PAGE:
Road to the show: Clinic offers local kids tips for county fair livestock competition
“If you can show a beach ball, I guarantee you can show a hog,” instructor Kayla Lowery told students at a showmanship clinic Friday in Ronan. (Scot Heisel/Lake County Leader)
Kayla Lowery demonstrates methods for trimming and blending a steer's coat to best capture judges' eyes. (Scot Heisel/Lake County Leader)
Kayla Lowery of Deer Lodge shows students how to hold a sheep during judging. (Scot Heisel/Lake County Leader)
Lake County Leader | July 15, 2021 12:50 AM
RONAN — Young members of 4-H and the National FFA Organization had an opportunity to get a leg up on the competition ahead of this week's fair during a showmanship clinic Friday evening at the Lake County Fairgrounds in Ronan.
A few dozen kids learned tips on how to care for and show their animals over the two-hour clinic presented by Kayla Lowery of Deer Lodge and sponsored by Mountain West Co-op Cenex in Ronan.
Friday's clinic focused on large animals — sheep, pigs and steers — on the heels of a previous clinic on small animals.
Lowery raised and showed animals over eight years in 4-H and understands what it takes to grab that grand champion ribbon. She also has 18 years of experience raising cattle and six years raising show hogs.
The Lake County Fair opens Saturday and runs through Sunday, July 25. There's a dog show Tuesday, then livestock judging begins Wednesday and showmanship starts Thursday morning.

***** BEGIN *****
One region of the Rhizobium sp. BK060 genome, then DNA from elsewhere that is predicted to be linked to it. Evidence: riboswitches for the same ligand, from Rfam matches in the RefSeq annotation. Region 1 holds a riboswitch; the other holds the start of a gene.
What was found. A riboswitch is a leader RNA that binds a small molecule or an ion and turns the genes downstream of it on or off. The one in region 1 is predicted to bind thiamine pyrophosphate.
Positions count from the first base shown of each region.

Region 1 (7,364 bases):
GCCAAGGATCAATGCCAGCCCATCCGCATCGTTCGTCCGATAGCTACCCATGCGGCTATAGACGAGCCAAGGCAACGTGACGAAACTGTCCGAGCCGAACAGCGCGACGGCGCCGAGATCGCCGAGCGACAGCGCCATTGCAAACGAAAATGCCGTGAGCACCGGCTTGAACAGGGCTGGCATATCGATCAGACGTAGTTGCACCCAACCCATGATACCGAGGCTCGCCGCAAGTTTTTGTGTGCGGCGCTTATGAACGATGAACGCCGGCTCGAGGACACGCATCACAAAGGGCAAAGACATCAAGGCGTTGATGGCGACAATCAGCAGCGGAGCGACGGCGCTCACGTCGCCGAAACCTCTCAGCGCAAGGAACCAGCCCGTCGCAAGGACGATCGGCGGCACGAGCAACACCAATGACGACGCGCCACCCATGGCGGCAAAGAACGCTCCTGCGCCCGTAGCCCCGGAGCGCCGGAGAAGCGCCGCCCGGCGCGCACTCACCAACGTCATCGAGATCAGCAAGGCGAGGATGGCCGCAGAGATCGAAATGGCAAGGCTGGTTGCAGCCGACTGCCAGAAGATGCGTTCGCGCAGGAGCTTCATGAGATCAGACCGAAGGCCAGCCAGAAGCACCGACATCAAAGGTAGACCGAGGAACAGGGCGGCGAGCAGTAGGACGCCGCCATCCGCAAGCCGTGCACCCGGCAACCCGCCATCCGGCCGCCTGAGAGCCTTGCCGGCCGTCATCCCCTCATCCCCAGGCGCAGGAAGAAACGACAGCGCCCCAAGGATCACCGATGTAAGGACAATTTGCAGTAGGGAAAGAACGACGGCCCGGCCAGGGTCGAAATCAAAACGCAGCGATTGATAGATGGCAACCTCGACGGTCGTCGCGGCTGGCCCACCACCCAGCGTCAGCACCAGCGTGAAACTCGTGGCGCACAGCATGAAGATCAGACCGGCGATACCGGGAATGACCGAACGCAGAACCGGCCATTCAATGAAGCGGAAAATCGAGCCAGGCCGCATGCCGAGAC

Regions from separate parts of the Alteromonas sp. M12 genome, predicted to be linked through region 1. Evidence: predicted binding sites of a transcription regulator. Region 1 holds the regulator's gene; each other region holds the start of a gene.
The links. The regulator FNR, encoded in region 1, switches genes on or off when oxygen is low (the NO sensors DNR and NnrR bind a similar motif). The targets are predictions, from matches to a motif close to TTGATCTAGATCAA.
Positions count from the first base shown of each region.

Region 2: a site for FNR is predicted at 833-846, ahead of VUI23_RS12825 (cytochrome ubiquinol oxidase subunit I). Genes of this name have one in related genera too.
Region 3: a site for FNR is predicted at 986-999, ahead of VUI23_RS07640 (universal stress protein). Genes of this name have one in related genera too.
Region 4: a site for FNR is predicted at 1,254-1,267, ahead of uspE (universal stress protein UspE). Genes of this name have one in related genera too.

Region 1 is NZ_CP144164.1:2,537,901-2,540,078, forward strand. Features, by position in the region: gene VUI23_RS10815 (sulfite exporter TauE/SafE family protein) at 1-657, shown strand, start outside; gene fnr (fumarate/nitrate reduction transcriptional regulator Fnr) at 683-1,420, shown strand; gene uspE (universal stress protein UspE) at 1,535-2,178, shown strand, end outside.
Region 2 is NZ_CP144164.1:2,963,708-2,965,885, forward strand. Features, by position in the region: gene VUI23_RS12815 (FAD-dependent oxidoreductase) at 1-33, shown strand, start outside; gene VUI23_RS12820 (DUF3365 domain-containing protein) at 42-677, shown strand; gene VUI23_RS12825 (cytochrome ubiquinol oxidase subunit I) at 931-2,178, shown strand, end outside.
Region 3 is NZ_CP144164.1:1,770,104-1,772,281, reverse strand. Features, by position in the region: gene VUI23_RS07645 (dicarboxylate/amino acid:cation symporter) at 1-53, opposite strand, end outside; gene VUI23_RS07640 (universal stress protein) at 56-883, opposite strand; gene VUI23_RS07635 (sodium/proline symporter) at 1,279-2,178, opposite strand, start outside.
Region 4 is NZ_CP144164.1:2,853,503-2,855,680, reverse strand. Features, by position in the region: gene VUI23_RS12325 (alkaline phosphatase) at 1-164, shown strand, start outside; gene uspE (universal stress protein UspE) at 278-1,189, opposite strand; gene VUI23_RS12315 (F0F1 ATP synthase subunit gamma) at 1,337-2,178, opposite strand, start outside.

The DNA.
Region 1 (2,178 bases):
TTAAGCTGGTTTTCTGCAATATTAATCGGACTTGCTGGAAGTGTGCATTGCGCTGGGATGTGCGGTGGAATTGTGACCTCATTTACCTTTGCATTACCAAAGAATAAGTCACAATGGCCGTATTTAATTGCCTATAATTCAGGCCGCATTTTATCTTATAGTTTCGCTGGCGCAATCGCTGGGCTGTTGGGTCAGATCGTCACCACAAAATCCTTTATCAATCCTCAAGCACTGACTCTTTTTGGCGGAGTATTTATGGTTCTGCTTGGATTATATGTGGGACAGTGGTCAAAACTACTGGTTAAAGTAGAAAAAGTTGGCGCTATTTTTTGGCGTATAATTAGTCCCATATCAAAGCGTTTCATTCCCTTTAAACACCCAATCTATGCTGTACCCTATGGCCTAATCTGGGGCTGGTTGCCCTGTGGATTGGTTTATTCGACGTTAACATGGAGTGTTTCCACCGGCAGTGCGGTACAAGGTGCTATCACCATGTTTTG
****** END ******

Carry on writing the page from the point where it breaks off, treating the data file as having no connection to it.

"First of all, it's looking like it's going to be pretty hot," Lowery warned her pupils. "You need to get used to the heat."
She suggested kids spend time with their animals in the sun prior to the fair to avoid a shock to their system when they get to competition.
Other tips included preparing animals for the chlorinated water at the fairgrounds, something most animals aren't accustomed to.
"If you don't prepare them, there's a chance they just won't drink at all," Lowery said.
She opened with a lesson on how to show a sheep, how to brace the animal and the best way to display it to the judges. She also gave tips on how to shear sheep so they look as filled-out as possible, how to clean the animal and how to trim hooves.
During a lesson on hogs, she talked about what feed to use as you're raising the animal and the importance of closely monitoring levels of lysine and protein in your feed.
Several kids brought animals to serve as instructional volunteers. However, the weather was too warm for pigs, so instead students "showed" beach balls. Lowery explained that the force with which you touch a pig with a whip is about equal to what you need to move a beach ball around a yard.
Students whipped their beach balls, trying to maintain eye contact and keep the judge's attention — Lowery in this case.
"If you can show a beach ball, I guarantee you can show a hog," Lowery said.
Lowery also discussed trends in showmanship. For example, where to put your free hand while showing a hog.
"It used to be behind your back," she said. 'But that makes it hard to get your balance if you trip over someone's animal." She said she preferred to have a brush in her free hand, held to her chest.
Near the end of the clinic Lowery gave a steer a show trim with the clippers, discussing strategies for contouring the animal's fur based on its unique body structure.
"Studies have shown that the size of a steer's forearm correlates with the size of the ribeye, so it's a good idea to show off that forearm as much as possible."
Jack Stivers, Lake County MSU 4-H Extension agent, also walked the students through how to prepare for interview judging, when kids display their records on an animal and calculate their break-even price.
This year's livestock sale, when the kids will cash in on all their hard work, takes place at 7 p.m. Thursday, July 22. For a complete Lake County Fair schedule, see the History of the Fair publication inserted into this week's Lake County Leader.